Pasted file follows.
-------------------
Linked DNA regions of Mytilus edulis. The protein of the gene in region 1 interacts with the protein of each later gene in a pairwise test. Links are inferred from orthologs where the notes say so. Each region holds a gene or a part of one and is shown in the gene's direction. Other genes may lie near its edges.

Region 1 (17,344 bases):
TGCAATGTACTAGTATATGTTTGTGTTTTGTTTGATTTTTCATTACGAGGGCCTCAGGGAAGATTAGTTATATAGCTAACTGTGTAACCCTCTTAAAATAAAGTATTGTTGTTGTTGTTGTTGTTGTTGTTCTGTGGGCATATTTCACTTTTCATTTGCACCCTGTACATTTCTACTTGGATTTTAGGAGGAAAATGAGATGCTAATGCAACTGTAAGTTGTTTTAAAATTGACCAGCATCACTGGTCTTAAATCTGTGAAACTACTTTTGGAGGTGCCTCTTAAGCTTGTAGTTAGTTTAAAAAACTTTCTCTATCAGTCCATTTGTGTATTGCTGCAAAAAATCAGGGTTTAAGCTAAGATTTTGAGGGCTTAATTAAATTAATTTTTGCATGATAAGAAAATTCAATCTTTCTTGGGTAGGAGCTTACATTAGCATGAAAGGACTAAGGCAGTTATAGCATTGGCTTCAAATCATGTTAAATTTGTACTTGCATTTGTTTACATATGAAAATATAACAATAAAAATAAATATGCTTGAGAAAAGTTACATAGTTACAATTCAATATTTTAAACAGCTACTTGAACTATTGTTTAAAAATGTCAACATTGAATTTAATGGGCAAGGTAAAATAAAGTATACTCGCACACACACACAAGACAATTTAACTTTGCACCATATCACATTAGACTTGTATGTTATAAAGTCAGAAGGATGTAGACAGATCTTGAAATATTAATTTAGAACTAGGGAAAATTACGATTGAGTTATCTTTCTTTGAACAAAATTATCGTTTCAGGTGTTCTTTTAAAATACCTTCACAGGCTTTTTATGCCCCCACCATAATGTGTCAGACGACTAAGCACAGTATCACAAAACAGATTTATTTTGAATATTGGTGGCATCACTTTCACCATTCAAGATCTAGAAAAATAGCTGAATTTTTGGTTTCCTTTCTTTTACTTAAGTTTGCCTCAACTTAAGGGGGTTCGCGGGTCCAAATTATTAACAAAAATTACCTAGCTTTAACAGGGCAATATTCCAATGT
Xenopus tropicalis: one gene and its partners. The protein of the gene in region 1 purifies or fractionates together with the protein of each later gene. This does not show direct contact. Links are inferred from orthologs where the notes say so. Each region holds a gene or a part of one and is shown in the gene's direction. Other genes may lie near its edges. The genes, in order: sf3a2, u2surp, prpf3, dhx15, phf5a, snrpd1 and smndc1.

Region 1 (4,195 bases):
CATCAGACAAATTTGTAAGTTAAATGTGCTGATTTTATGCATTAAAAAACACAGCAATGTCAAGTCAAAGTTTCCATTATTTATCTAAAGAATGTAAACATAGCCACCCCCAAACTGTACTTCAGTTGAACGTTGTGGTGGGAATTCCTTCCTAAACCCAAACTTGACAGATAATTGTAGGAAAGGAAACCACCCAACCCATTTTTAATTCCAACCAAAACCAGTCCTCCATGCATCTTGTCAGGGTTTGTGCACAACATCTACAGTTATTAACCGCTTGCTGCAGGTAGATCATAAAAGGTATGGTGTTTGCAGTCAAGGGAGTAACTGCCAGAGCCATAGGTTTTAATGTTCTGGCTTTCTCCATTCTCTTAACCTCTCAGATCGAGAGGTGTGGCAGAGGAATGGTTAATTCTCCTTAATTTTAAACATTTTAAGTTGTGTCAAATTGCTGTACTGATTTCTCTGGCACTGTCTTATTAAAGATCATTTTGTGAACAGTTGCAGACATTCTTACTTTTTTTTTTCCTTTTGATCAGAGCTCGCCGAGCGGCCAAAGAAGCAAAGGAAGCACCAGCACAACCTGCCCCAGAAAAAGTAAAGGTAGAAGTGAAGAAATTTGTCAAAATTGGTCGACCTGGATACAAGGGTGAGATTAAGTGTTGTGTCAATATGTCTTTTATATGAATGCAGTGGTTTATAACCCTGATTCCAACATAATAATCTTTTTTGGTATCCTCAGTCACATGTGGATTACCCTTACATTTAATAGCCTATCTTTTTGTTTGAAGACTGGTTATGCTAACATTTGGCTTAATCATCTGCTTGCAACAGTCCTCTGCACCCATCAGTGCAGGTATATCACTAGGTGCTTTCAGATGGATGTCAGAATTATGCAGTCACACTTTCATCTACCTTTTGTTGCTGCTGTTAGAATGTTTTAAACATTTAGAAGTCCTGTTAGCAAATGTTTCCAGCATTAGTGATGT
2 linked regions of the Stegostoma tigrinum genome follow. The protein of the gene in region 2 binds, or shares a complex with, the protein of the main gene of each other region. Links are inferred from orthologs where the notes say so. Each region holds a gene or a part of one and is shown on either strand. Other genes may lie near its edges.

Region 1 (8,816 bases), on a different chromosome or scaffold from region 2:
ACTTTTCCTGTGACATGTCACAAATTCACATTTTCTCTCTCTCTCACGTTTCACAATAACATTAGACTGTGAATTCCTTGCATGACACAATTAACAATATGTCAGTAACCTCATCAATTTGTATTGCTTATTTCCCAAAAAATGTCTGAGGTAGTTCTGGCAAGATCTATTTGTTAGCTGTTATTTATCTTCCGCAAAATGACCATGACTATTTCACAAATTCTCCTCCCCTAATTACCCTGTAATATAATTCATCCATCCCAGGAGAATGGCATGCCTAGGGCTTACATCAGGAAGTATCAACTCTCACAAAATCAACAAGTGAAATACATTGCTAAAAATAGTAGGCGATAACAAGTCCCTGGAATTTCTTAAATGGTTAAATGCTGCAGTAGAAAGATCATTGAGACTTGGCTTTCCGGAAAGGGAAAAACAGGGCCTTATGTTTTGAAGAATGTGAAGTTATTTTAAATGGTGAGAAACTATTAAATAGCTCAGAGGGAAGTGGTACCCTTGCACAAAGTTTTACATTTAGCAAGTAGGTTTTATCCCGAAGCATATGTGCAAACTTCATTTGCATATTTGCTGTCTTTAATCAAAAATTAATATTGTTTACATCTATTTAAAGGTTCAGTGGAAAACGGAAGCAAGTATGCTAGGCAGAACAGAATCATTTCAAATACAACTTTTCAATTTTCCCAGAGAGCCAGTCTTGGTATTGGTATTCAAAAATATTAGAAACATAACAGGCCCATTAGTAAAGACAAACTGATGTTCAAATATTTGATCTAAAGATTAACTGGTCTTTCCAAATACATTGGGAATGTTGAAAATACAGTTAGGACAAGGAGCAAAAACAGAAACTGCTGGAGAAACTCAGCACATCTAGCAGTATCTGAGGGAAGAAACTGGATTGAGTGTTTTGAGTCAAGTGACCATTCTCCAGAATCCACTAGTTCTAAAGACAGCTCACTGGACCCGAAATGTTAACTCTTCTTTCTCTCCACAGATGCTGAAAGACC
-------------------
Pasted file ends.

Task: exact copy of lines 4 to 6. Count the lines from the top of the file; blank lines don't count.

Xenopus tropicalis: one gene and its partners. The protein of the gene in region 1 purifies or fractionates together with the protein of each later gene. This does not show direct contact. Links are inferred from orthologs where the notes say so. Each region holds a gene or a part of one and is shown in the gene's direction. Other genes may lie near its edges. The genes, in order: sf3a2, u2surp, prpf3, dhx15, phf5a, snrpd1 and smndc1.

Region 1 (4,195 bases):
CATCAGACAAATTTGTAAGTTAAATGTGCTGATTTTATGCATTAAAAAACACAGCAATGTCAAGTCAAAGTTTCCATTATTTATCTAAAGAATGTAAACATAGCCACCCCCAAACTGTACTTCAGTTGAACGTTGTGGTGGGAATTCCTTCCTAAACCCAAACTTGACAGATAATTGTAGGAAAGGAAACCACCCAACCCATTTTTAATTCCAACCAAAACCAGTCCTCCATGCATCTTGTCAGGGTTTGTGCACAACATCTACAGTTATTAACCGCTTGCTGCAGGTAGATCATAAAAGGTATGGTGTTTGCAGTCAAGGGAGTAACTGCCAGAGCCATAGGTTTTAATGTTCTGGCTTTCTCCATTCTCTTAACCTCTCAGATCGAGAGGTGTGGCAGAGGAATGGTTAATTCTCCTTAATTTTAAACATTTTAAGTTGTGTCAAATTGCTGTACTGATTTCTCTGGCACTGTCTTATTAAAGATCATTTTGTGAACAGTTGCAGACATTCTTACTTTTTTTTTTCCTTTTGATCAGAGCTCGCCGAGCGGCCAAAGAAGCAAAGGAAGCACCAGCACAACCTGCCCCAGAAAAAGTAAAGGTAGAAGTGAAGAAATTTGTCAAAATTGGTCGACCTGGATACAAGGGTGAGATTAAGTGTTGTGTCAATATGTCTTTTATATGAATGCAGTGGTTTATAACCCTGATTCCAACATAATAATCTTTTTTGGTATCCTCAGTCACATGTGGATTACCCTTACATTTAATAGCCTATCTTTTTGTTTGAAGACTGGTTATGCTAACATTTGGCTTAATCATCTGCTTGCAACAGTCCTCTGCACCCATCAGTGCAGGTATATCACTAGGTGCTTTCAGATGGATGTCAGAATTATGCAGTCACACTTTCATCTACCTTTTGTTGCTGCTGTTAGAATGTTTTAAACATTTAGAAGTCCTGTTAGCAAATGTTTCCAGCATTAGTGATGT